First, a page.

(Editor's note: Read "Neuro15 exhibitors meet exacting demands: Part 1" here.)
Increasingly, neuroscientists are working with researchers in disciplines such as chemistry and physics. This trend has been noticed by exhibitors at the Society for Neuroscience (SfN) annual meeting (October 17-21, 2015; Chicago, IL), and was in evidence throughout the conference program. Perhaps such collaboration is why the field of neuroscience seems better able to appreciate the capabilities of technology. For sure, exhibitors at Neuroscience dished up plenty to entice them.
Microscopy and more
Multiphoton and other microscopy approaches were a major theme at Neuroscience. And at least a couple of companies offered solutions for turning tissue transparent: LogosBio’s exhibit focused on X-Clarity, a product based on Stanford-licensed technology that promises to clear an entire mouse brain in just six hours. Zeiss, too, discussed advancements in rapid imaging of large cleared samples—as well as use of its Airyscan technology for deep multiphoton imaging, and the “digital classroom,” which lets teachers use an iPad and imaging app (Labscope) to turn one or more microscopes/cameras into a WiFi-enabled system that can display live images from all connected instruments. The company also demonstrated Atlas 5, which extends Zeiss scanning electron microscopes (SEMs) and focused ion beam SEMs to navigate and correlate images from any sources including light and x-ray microscopes (see photo below).
Probably the biggest attention-getter in the Zeiss booth, though, was a station that used virtual reality technology to let visitors “fly through” neurons. That demo was based on work that garnered a 2014 Microsoft Life Sciences Innovation Award: Zeiss, software developer arivis AG, and the Harvard Center for Biological Imaging (HCBI) won for a platform to rapidly image, manage, and share unlimited-sized datasets to standard desktops and laptops, for 3D visualization and analysis.
Nikon Instruments, too, demonstrated multiphoton and super-resolution systems, including its new Dual IR A1r+ Multiphoton, which enables simultaneous two-color imaging (see photo below); and N-STORM 4.0 for imaging live, dynamic events at 10X the resolution of conventional light microscopes. Nikon also offered tools for optogenetics applications including digital micro-mirror devices and laser-point-scanning devices to turn on neurons.
Olympus announced its new SD-OSR microscope featuring both confocal and super-resolution modes: The system combines 120 nm resolution, >50 µm cell depth penetration, and three frames/s imaging speed, and promises to overcome the poor contrast of many super-resolution systems. The company also discussed its new Olympus Scientific Solutions Americas R&D group, its new R&D program dedicated to helping meet the needs of North American researchers whose advanced microscopy and imaging needs require customized technology.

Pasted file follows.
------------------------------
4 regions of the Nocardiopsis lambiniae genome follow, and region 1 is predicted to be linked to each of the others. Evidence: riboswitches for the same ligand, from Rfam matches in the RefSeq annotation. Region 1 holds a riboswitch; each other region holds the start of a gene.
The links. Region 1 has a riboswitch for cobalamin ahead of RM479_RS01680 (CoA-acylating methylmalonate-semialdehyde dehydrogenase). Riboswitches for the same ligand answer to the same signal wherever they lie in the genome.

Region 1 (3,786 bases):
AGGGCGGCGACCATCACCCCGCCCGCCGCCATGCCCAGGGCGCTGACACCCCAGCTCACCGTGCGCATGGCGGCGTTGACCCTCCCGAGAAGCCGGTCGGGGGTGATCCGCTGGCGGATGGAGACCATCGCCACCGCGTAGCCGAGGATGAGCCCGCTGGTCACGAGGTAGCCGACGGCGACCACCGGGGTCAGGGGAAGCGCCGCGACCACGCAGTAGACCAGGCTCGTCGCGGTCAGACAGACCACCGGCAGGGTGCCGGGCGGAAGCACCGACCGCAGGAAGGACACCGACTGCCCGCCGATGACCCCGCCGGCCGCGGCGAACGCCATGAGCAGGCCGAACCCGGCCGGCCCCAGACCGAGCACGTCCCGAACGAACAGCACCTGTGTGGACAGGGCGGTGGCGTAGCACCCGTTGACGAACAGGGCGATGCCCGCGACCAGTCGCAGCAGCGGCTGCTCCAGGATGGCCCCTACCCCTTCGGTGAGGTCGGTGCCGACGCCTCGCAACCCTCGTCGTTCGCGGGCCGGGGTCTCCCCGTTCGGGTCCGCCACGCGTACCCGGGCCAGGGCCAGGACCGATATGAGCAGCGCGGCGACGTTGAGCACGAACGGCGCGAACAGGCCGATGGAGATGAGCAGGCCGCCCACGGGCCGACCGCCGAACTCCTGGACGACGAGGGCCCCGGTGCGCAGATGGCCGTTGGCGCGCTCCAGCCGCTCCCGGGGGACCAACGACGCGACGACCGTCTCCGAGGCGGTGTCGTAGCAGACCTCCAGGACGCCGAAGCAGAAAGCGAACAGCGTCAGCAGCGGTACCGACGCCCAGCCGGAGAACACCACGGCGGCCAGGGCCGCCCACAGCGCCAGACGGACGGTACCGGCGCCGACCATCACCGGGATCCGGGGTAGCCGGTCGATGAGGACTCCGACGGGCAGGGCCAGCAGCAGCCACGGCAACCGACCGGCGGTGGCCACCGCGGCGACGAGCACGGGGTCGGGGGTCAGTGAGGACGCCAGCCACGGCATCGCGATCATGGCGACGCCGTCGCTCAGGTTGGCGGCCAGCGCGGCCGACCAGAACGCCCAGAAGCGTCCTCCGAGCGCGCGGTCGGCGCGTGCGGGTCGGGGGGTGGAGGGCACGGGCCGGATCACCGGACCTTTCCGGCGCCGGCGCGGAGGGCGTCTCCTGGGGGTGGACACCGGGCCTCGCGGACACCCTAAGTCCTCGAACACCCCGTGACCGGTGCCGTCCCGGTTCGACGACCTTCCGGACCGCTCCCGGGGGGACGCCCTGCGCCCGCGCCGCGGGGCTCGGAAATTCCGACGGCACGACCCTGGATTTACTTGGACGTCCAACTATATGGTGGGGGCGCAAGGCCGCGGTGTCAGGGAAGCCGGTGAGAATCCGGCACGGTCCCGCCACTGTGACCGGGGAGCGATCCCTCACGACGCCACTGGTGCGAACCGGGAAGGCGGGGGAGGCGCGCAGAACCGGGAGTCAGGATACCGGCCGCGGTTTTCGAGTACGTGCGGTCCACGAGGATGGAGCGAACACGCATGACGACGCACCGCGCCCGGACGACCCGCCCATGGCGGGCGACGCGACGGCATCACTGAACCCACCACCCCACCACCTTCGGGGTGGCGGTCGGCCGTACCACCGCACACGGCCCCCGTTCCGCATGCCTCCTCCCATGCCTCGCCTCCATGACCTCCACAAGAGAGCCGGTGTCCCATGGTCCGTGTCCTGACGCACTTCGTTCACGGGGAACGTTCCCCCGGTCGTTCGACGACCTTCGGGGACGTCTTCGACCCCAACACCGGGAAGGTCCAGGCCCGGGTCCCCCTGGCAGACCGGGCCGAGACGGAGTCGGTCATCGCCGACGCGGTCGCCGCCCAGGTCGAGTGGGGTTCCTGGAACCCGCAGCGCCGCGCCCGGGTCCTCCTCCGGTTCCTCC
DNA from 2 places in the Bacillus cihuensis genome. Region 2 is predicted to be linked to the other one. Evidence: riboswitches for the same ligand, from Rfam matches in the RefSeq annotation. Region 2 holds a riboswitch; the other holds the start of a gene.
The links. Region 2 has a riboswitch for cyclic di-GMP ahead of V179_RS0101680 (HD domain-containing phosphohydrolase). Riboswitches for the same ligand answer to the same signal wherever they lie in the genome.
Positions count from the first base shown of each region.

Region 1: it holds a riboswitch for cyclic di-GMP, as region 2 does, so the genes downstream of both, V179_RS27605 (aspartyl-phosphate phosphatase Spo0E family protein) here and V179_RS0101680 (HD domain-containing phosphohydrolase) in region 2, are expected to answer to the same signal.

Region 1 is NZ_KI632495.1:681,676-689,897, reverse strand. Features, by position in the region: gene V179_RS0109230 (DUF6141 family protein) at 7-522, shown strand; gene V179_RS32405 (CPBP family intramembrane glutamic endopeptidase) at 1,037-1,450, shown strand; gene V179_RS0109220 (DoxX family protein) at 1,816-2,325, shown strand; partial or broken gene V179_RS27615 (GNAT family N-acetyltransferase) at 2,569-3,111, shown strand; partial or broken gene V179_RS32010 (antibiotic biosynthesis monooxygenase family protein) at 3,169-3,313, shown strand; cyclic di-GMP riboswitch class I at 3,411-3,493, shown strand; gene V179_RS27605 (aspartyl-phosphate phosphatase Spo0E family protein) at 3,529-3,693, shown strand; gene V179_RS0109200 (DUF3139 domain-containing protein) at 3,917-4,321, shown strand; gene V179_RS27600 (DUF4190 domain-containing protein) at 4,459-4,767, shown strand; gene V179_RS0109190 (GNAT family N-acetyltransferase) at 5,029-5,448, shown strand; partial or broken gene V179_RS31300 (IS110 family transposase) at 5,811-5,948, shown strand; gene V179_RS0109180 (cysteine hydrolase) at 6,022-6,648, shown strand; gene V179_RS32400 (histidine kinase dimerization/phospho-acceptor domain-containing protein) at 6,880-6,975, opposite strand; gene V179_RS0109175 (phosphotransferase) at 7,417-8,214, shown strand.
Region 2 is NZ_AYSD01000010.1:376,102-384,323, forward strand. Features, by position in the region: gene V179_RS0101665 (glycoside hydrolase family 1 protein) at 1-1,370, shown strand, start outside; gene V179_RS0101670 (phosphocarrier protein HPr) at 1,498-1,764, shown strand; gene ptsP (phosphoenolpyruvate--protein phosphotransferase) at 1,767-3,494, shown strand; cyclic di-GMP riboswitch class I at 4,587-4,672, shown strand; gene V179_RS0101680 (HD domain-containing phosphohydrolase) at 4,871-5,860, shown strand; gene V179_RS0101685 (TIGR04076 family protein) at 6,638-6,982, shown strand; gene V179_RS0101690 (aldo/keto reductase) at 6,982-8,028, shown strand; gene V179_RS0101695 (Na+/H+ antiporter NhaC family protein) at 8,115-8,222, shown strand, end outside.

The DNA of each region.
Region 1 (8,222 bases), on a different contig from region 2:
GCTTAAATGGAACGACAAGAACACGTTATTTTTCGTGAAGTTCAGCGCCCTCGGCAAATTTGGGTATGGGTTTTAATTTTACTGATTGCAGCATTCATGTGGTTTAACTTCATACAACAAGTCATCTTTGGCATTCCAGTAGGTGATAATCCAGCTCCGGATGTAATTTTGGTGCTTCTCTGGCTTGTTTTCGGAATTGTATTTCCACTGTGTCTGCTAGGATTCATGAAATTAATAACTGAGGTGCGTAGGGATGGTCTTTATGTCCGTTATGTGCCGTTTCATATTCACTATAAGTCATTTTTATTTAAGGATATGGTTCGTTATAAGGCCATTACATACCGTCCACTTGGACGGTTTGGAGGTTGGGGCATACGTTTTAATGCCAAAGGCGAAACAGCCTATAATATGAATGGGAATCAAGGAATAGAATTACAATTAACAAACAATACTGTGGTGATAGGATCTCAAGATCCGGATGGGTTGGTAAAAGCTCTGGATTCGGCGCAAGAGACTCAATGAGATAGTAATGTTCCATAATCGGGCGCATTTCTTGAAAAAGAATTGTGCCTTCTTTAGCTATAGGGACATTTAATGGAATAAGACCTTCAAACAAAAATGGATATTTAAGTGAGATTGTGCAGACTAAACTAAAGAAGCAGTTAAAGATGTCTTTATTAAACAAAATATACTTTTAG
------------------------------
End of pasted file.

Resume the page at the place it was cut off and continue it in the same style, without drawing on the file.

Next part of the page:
Bruker showed neuroscientists its advanced preclinical imaging and fluorescence microscopy solutions for neurology, functional and anatomical neuroimaging, in vivo imaging of the nervous system, optogenetics, in vitro imaging of brain slices in conjunction with electrophysiology, and more. Thanks to recent acquisitions, the company’s range of techniques includes two-photon, confocal, and super-resolution microscopes, as well as optical and MALDI imaging. Its flagship Ultima IntraVital multiphoton system is designed for high-speed live animal imaging, and includes optogenetics modules. With the aid of a gradient refractive index microendoscope (GRIN lens), its multiphoton microscopy approach allows imaging of deeper structures in the brain.
Navitar promoted apochromatic objectives customized with high numerical apertures and long working distances (0.3–30 mm) optimized for two-photon microscopy that can be tailored for aqueous, oil, and vacuum research environments.
Optical coherence tomography (OCT) is not yet well established in neuroscience, but Wasatch Photonics was one of two companies (Thorlabs being the other) to introduce it to Neuroscience attendees. Wasatch says its expertise in high-throughput VPHG spectrometers provides 20x more signal than competing models.
Lumencor, maker of bright, energy-efficient lighting products, notes that its light engines are being widely used by neuroscientists for photostimulation of optogenetic transducers.
Similarly, Market Tech showed the Omicron LedHUB, a high-power LED light source with its up to 6 different wavelengths between 365 and 840 nm for optogenetics among other applications.
Finger Lakes Instrumentation (FLI) demoed its high speed filter wheels that promise “the fastest filter exchange on the market.” Its new High Speed Rotator, based on a custom design done for Janelia Farm, allows 5 ms switching and digital triggering—and demonstrates the company’s prowess in custom creations.
Demanding work in neuroscience often requires absolute stability. To this end, Newport previewed its Guardian AIW-series Active Isolation Workstations, promising unmatched vibration isolation from 0.5 Hz and 6 DOF for researchers using super-resolution microscopy. And TMC Ametek used the event to launch its new compact, benchtop active vibration cancellation system, Everstill K-400, which features geophone-type velocity sensors for sub-hertz sensitivity.
Optical technology is also involved in exciting developments such as PCR quantification, offered, for instance, by Bio-Rad’s high-throughput, ultra-sensitive Droplet Digital PCR System.